Keep this in mind as you seek to change. It’s incredibly hard! It takes a lot of time and intention. If it’s something you really want, you can do it but you will have to work at it every day. We tend to create change more permanently when we enlist the help of others. So, if you are serious about it enlist the help of a coach, counselor or mentor. Being in a group with others who are on this change journey can be incredibly helpful as well. Going it alone is almost always unsuccessful so set yourself up for success by doing all you can to create and strengthen a new neural pathway!
We may not always have this perspective about our struggles, especially when we are going through them! When we get to the other side, this perspective of the challenges we face can bring healing versus stagnation. This view will help carry you through the next challenge. As you embrace each challenge in life as an opportunity to grow and develop the mind ‘muscles’ necessary to take life full on, the challenges begin to take on new meaning. Life is hard. It’s going to continue to be hard. The goal is not to avoid the challenges it is to grow through them!
Categories: Acceptance, Growth, Healing, Recovery, Relationships, Self-Help
Tags: acceptance, awareness, challenges to growth, creating change, emotional health, freedom, healing, recovery
I laugh when the very thing I write about catches me and spits me out! We planned a once in a lifetime trip for my husband’s mother. She is Norwegian but has never set foot on the soil of Norway…or anywhere outside of the United States. My husband had been promising her he’d take her there someday. At 81 someday needed to happen soon! So we decided to take the plunge this summer. The itinerary is planned, tickets purchased and passports are ready to go! Then, the unplanned jumped out and smacked us. My father-in-law’s health plummeted and my mother-in-law needs to stay with him. Go figure!
At first I was understanding. Then this nasty poison crept in. I realized we planned this whole trip for her! What!? You mean we’re spending all this money and taking time away from work (which for me with a private practice means zero income) and she isn’t even going? What?! Visualize my red face, temper rising, anger beginning to leak out all over the place!!!
In church a woman prayed, among other things, to speak blessings instead of cursings…healthy conviction began sinking in…well, after I had a little fit! Now I am amazed at my behavior. Really, Karen? You are incredibly self-centered sometimes. I must give myself grace as I always tell my clients and yet, I do hope that one day I can be more concerned about others than myself. Oh, and roll with the unpredictable a little earlier in the process.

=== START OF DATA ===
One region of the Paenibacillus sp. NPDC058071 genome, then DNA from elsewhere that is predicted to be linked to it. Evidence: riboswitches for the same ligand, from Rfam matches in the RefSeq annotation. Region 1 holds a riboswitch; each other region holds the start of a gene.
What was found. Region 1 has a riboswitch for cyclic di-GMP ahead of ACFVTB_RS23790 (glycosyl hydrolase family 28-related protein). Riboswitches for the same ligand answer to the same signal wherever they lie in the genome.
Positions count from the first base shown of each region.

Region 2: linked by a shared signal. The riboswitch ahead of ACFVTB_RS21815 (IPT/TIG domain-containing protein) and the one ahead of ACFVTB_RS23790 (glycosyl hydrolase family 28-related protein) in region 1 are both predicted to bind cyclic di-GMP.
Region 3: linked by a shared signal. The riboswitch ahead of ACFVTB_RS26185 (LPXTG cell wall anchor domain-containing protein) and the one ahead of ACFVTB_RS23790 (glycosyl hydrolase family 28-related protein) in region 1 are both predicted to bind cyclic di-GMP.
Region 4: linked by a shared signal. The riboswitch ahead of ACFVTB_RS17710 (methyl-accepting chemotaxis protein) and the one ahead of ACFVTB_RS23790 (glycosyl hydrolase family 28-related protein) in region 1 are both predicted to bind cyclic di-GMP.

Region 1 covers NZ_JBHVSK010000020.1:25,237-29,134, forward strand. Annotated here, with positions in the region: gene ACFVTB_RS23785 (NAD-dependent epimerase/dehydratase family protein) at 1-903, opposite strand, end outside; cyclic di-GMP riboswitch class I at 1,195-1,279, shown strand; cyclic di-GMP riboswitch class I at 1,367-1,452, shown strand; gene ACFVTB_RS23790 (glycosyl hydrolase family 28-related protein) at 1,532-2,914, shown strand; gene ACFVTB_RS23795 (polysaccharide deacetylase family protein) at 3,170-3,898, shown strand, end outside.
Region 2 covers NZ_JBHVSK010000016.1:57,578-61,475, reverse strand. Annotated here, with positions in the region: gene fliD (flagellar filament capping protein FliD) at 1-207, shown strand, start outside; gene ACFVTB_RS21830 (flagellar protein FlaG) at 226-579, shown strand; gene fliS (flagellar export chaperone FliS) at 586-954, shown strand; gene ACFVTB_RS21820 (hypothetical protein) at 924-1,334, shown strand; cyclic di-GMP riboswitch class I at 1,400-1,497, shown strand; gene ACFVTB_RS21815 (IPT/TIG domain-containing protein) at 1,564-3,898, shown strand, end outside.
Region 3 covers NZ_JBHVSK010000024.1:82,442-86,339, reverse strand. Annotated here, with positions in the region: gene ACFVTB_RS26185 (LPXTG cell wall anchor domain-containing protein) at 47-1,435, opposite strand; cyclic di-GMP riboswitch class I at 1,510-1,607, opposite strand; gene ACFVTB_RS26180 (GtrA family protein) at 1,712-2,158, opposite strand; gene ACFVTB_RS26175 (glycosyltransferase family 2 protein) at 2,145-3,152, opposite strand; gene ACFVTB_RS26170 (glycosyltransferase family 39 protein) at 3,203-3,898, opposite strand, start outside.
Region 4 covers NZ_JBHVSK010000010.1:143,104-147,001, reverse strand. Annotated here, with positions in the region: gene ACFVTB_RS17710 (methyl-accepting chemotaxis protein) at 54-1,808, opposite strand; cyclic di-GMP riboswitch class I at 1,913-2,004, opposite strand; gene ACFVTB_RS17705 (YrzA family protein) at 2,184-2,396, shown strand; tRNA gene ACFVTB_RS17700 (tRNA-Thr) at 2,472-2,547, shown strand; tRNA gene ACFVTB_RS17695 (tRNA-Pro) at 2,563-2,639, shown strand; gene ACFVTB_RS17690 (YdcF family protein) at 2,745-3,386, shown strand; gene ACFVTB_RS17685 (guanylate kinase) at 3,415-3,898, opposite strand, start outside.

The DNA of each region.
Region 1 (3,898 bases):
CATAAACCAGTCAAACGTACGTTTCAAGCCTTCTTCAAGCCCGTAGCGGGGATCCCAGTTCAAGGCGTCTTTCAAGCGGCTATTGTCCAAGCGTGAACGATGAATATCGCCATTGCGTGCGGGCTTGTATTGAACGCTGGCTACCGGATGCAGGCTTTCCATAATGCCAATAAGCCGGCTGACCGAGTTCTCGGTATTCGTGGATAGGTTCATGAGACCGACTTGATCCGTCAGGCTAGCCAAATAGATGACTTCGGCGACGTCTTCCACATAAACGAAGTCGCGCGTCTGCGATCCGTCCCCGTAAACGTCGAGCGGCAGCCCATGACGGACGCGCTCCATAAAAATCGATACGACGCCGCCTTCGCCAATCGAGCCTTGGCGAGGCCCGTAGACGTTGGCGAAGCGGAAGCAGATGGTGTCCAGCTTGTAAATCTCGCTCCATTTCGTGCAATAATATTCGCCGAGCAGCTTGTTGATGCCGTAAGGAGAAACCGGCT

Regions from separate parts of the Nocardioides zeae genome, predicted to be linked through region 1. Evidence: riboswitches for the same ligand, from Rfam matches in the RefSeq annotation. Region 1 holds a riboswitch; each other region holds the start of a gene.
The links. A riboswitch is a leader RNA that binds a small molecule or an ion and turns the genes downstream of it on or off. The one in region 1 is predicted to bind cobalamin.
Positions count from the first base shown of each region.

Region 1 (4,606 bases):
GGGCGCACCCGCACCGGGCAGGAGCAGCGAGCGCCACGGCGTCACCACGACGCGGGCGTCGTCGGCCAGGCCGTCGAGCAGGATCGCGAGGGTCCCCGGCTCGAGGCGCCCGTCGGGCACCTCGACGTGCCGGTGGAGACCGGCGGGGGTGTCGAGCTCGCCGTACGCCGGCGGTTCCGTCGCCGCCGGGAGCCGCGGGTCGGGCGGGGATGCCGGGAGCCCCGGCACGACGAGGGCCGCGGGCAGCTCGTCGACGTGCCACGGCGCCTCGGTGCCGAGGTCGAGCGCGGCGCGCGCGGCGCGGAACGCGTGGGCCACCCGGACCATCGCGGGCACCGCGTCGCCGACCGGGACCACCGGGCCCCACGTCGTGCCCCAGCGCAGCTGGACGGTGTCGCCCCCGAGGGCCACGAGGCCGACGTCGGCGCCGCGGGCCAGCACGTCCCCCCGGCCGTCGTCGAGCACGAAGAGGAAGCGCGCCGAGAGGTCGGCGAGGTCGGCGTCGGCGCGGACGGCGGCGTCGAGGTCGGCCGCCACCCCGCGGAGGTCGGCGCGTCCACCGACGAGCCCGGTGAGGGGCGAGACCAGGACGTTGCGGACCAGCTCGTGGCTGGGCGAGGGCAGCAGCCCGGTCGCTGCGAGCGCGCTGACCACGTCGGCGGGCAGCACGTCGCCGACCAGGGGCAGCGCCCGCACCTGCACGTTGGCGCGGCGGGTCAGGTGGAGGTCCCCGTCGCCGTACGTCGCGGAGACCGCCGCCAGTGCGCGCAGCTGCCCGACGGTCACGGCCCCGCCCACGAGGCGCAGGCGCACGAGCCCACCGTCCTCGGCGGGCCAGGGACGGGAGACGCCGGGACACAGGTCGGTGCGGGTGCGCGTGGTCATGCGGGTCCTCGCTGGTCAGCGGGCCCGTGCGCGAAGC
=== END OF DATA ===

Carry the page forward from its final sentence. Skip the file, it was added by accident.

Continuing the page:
Categories: Acceptance, Forgiveness, Growth, Recovery, Relationships, Self-Help
Tags: acceptance, anger, anger management, awareness, being real, challenges to growth, creating change, emotional health, emotions, freedom, recovery, relationships
I don’t really mean we can predict what’s going to happen but we can predict there will be winding, unexpected occurrences in our lives. I’m certain you know what I mean because if you are breathing you have experienced some moments or seasons you did not think were going to happen. Sometimes they can be good things…sometimes they don’t seem good at all. The best job you can imagine…a baby…a broken bone…a new house…a free cup of coffee…an accident…a call from a friend…a broken water pipe…cancer…a puppy… I could go on but I think you get the point. We have no idea what is going to happen in the next second, really. We can guess and sometimes our guesses are spot on but we don’t really know. Anything can happen. And you know what? That is life.
One of the biggest dangers we can get caught in is believing we know what’s going to happen. We are making assumptions and you know what they say when we assume? It makes an ass out of u and me. What’s even worse is we set ourselves up for disappointment. We can slip into an emotional downward spiral because we assumed or predicted and we were wrong. One of the best words of wisdom I’ve heard was from a man named Toby Shope. He was preparing me and others for a journey to Afghanistan. We learned how to dress and act to honor the Afghan culture.
Toby taught us to have a blank slate approach to our experience. Just let the canvas be filled in as I take each step of the journey. This concept has helped me so many times since the day I learned it in 2010.
My daughter Anna, whom I have mentioned in many previous posts, has Cystic Fibrosis and received a lung transplant in 2013. She’s experienced so many set back and challenges throughout her life. Just recently she learned she has rejection. At this point it’s treatable so we are hopeful. Learning of the rejection was a reminder that so much in our lives is out of our hands. The less I cling to what I think should happen the easier it is to accept what is happening…to let the blank parts on my canvas of life be filled in as I take the steps rather than having to waste a ton of energy erasing what I thought would happen and then trying to fit what is happening on top of the erased parts. It’s cleaner if I just let it happen…it’s going to happen anyway.
Categories: Acceptance, Depression, Growth, Recovery, Self-Help
Tags: acceptance, awareness, cancer, challenges to growth, cystic fibrosis, emotional health, freedom, lung transplant